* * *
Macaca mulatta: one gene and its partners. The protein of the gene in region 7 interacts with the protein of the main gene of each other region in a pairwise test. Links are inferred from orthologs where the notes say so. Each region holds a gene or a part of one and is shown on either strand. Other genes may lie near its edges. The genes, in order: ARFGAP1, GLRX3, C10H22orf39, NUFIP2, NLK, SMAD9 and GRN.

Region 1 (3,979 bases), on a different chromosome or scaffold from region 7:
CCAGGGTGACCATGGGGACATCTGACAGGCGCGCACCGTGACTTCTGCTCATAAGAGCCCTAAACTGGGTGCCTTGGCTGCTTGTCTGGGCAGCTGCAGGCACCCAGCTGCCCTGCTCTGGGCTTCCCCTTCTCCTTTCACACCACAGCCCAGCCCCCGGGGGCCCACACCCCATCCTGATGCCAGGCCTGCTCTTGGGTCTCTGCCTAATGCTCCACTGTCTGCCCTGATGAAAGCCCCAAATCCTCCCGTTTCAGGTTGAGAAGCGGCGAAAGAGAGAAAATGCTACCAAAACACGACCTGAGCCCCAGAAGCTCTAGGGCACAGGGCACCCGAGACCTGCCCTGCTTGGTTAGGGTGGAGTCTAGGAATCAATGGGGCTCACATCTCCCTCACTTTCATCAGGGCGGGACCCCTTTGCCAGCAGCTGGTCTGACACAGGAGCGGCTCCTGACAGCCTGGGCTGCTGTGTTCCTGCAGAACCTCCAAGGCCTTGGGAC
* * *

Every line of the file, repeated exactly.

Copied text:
Macaca mulatta: one gene and its partners. The protein of the gene in region 7 interacts with the protein of the main gene of each other region in a pairwise test. Links are inferred from orthologs where the notes say so. Each region holds a gene or a part of one and is shown on either strand. Other genes may lie near its edges. The genes, in order: ARFGAP1, GLRX3, C10H22orf39, NUFIP2, NLK, SMAD9 and GRN.

Region 1 (3,979 bases), on a different chromosome or scaffold from region 7:
CCAGGGTGACCATGGGGACATCTGACAGGCGCGCACCGTGACTTCTGCTCATAAGAGCCCTAAACTGGGTGCCTTGGCTGCTTGTCTGGGCAGCTGCAGGCACCCAGCTGCCCTGCTCTGGGCTTCCCCTTCTCCTTTCACACCACAGCCCAGCCCCCGGGGGCCCACACCCCATCCTGATGCCAGGCCTGCTCTTGGGTCTCTGCCTAATGCTCCACTGTCTGCCCTGATGAAAGCCCCAAATCCTCCCGTTTCAGGTTGAGAAGCGGCGAAAGAGAGAAAATGCTACCAAAACACGACCTGAGCCCCAGAAGCTCTAGGGCACAGGGCACCCGAGACCTGCCCTGCTTGGTTAGGGTGGAGTCTAGGAATCAATGGGGCTCACATCTCCCTCACTTTCATCAGGGCGGGACCCCTTTGCCAGCAGCTGGTCTGACACAGGAGCGGCTCCTGACAGCCTGGGCTGCTGTGTTCCTGCAGAACCTCCAAGGCCTTGGGAC